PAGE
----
By the time we pulled into the bus terminal in the city, Dario had figured out that it would only be a two kilometre walk to get to our Airbnb, so we headed out into the drizzle in search of our accommodations.

A few impossible-to-pronounce Icelandic streets later, we turned up a side street and I patted Dario’s arm and said “Oh, look how adorable that little green house with the white fence is!” And then, to my delight, he said “I think this is it!”


We were told that our keys would be waiting in a green mailbox, but since we didn’t see one of those, Dario tried the door. It was unlocked — a sure sign of just how friendly and trusting Icelanders are. He backed out when he realized he’d walked into somebody’s kitchen, but we soon located the mailbox around the back of the house and easily entered our charming Reykjavik apartment.

We are so in love with this little city and our temporary home here. Despite being partially underground, our apartment is big and bright with white walls and simple, tasteful furniture. Our host, Bjorn, is a local radio journalist who lives with his family upstairs. The ocean is half a block away and downtown is only a ten minute walk.

We went into the city briefly to find an ATM and wonder at the stunning views from the old harbour, the adorable coloured homes and winding cobblestone roads, and to gasp in slight dismay at just how much everything costs. Even simple restaurants here seem to charge the equivalent of at least $30 for a meal here, and we saw a number advertising what worked out to be $80 specials.

Luckily there is a grocery store nearby and our kitchen here is well equipped, so we picked up some supplies and headed back for a cozy night in. Dario cooked up some pasta and we split a couple of beers and talked about how much we love this place already.


It is just so different from Paris in every way – climate, culture, architecture, landscape, language and people, and I feel so lucky to be able to experience both amazing places, and to have Dario here with me.

He is fast asleep beside me though and I think it’s just about time for me to follow suit.

Good night,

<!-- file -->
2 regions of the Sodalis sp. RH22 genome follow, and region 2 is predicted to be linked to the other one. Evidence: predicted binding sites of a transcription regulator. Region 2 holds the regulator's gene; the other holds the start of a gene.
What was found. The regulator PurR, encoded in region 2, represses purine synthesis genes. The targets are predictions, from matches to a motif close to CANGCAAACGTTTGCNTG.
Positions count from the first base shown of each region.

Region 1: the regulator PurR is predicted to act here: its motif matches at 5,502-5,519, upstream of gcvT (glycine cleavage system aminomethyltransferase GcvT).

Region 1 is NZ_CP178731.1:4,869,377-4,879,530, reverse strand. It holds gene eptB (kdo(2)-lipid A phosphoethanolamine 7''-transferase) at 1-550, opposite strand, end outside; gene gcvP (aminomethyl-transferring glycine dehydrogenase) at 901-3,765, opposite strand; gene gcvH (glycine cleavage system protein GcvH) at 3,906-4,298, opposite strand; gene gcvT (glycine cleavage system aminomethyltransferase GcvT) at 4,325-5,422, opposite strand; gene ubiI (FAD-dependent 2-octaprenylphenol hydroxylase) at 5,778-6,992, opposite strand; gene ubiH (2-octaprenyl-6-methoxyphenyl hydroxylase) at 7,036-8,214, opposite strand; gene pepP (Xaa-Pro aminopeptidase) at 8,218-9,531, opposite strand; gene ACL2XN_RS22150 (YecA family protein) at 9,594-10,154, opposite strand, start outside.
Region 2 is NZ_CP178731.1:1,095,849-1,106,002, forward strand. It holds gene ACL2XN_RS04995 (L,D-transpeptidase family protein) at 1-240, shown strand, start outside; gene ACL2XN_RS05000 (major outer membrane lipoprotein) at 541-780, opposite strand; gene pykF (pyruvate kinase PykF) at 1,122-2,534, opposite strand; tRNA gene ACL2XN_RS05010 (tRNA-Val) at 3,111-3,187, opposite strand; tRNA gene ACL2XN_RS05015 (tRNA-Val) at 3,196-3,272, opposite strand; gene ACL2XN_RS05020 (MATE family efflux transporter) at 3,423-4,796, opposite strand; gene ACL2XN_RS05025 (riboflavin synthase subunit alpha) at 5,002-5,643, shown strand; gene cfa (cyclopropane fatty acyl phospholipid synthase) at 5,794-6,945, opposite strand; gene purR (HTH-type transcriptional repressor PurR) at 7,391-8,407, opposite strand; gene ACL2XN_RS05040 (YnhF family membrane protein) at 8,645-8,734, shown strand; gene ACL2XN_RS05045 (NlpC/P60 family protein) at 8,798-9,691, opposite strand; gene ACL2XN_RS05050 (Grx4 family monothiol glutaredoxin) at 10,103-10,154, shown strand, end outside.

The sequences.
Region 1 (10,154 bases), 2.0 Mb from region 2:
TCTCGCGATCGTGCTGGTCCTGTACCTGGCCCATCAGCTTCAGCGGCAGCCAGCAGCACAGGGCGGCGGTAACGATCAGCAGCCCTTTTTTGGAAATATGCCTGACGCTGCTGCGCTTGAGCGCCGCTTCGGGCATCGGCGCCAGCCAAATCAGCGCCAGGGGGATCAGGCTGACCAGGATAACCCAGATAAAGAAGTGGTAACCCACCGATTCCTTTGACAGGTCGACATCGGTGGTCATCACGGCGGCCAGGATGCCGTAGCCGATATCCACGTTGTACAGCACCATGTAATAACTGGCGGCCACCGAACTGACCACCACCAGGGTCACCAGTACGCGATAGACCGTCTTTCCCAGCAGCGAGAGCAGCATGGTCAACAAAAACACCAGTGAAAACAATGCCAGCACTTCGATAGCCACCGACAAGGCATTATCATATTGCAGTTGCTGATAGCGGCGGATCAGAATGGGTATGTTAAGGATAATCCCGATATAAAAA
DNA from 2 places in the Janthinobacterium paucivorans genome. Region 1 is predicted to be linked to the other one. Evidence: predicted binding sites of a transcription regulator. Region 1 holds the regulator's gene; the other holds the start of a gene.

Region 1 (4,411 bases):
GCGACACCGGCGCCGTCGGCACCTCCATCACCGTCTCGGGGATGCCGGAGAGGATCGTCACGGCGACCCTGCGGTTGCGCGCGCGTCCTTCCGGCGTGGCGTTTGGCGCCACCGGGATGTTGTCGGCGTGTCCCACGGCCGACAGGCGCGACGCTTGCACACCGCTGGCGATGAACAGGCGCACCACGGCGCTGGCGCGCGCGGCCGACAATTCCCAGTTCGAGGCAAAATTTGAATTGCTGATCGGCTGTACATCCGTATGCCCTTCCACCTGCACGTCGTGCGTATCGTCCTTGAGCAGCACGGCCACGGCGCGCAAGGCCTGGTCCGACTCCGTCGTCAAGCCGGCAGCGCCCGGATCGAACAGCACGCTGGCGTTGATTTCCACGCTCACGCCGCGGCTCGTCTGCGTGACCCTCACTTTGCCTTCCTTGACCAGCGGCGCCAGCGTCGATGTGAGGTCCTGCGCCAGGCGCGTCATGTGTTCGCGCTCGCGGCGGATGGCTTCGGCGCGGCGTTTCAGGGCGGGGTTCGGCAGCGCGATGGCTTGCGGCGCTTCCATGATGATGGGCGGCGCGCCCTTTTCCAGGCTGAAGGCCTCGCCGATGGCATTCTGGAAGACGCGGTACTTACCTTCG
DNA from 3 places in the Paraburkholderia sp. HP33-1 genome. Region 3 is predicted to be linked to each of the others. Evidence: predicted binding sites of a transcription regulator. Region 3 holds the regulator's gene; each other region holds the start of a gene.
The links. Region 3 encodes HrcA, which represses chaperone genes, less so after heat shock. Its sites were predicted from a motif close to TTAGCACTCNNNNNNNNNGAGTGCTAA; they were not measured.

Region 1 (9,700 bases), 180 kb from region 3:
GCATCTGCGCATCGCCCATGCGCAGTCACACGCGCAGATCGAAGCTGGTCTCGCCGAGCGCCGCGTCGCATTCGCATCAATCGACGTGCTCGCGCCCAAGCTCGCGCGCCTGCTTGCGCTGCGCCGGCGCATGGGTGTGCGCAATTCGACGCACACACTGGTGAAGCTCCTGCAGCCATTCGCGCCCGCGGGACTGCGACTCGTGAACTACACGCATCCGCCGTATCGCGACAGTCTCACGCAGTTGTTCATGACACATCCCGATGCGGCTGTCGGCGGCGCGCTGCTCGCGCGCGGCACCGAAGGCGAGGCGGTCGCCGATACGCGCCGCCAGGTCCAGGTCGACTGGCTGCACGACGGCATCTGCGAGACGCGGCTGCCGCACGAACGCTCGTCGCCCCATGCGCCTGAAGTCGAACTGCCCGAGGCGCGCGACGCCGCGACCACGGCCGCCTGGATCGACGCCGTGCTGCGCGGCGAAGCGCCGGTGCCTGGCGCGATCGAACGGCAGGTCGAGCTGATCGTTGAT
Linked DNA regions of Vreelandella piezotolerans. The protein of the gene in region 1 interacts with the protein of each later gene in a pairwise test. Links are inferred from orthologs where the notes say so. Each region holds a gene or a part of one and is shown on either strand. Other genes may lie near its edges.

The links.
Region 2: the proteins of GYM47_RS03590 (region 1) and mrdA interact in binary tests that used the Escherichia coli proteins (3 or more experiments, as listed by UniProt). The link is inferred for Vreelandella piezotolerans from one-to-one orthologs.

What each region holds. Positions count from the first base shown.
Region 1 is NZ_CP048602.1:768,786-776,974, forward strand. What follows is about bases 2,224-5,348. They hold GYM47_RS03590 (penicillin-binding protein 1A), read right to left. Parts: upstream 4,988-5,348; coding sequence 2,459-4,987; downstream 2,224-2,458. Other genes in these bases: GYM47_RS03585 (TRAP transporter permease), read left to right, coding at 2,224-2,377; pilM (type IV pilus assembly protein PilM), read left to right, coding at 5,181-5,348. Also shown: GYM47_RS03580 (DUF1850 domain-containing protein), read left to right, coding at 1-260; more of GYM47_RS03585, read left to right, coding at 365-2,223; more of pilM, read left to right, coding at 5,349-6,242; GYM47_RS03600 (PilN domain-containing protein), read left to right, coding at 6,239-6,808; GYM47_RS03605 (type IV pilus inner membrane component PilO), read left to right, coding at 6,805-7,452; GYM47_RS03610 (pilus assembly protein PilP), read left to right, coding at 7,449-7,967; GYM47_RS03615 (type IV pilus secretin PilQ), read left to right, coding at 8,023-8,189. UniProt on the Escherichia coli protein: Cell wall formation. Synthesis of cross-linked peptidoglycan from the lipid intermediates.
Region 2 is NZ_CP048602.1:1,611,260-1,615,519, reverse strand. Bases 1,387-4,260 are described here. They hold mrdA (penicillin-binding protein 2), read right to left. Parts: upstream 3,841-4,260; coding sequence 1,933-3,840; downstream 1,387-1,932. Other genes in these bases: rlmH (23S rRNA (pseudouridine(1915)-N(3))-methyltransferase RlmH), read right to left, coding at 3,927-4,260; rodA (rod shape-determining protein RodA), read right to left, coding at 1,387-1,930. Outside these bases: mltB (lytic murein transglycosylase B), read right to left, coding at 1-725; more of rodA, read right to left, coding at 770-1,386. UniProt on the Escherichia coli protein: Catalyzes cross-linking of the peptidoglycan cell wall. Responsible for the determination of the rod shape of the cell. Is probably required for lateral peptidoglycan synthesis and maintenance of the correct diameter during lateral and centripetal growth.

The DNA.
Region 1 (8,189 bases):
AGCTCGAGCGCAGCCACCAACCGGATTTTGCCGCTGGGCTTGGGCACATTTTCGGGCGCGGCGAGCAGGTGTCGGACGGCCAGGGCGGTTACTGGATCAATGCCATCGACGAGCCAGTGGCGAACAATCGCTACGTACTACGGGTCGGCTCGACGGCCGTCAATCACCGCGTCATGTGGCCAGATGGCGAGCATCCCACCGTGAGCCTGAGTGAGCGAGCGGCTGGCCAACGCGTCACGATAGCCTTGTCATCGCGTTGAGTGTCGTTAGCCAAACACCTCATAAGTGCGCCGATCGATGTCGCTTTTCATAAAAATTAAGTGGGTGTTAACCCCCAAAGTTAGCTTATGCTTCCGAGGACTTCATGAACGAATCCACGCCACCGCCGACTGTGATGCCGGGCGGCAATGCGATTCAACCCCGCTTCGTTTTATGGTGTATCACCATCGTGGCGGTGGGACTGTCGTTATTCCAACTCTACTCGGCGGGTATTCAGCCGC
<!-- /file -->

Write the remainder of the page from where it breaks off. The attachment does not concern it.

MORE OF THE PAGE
April 4, 2016 – Paris

Dear world,

It is our second-to-last evening in this city. Only one full day left here and we are already halfway through our trip… how time flies!

We spent the day a little outside of the core of the city yesterday, wandering the opulent rooms and extensive gardens of Versailles.

We started the morning by picking up pastries and freshly squeezed orange juice for breakfast and purchasing a picnic-feast on our way to the train station, then boarded a regional train that took us to the suburb where Versailles is located.

Today, the lavish palace where multiple generations of France’s royal family once hosted court stands as a stunning reminder of just how extravagant the monarchy was.

We picked up little handheld speakers and took an audio tour around the king’s chambers, through countless rooms named after Roman gods, every inch of every surface embellished with gold highlights and crown moulding and silk embroidery, every ceiling a masterpiece painting.

We strolled through the famous Hall of Mirrors, with its wall of glass reflecting the rows of chandeliers and windows overlooking the gardens, and peered under the brocade canopy suspended over the king’s bed, where he would perform ceremonies every morning and night in front of an intimate audience of courtiers.IMG_2147

Across the way, we visited a remodelled area of the palace adorned with paintings of revolutionary leaders and a grand hall flanked by murals of French military victories. We paused in front of the painting of Jeanne d’Arc and then ducked downstairs to tour the “mesdames” rooms which once housed the unmarried daughters and sisters of the king.

After soaking in the history and taking a moment to imagine each room at the height of its indulgent glory, we went outside and into the gardens.

We strolled the central promenade, past gilt fountains and up to the “grand canal,” where Sunday picnickers were happily rowing themselves around in rented boats. Then we made a space for ourselves on a bench near the Apollo fountain and unpacked our backpack-full of delicacies: baguettes, cheese, tomatoes, salami, pickled artichoke hearts and a small jar of fish roe, two half-bottles of wine and a side of chips, just for good measure.

By this time the sun had emerged and we soaked in the daylight with a hunger only possible after having spent a painful winter in eastern Canada.

At 3:30 p.m. the fountains turned on and we watched Apollo spout water out of his conch shell, then we went for a little stroll through one of the hedge mazes off to the side of the fountains. We weaved through the bushes, stumbling upon dancing music coming from hidden speakers, pale statues, and trees boasting newly-blossomed spring flowers.

After a few hours in the garden it was time to call it a day and we made our way back to the train. I was hit with instant exhaustion when I sat down (a feeling I realize now was probably the result of stupidly drinking half a bottle of wine while still on painkillers for my sore throat). I passed out for the entire journey back into the centre of the city, and fell into to bed as soon as we got back to the apartment.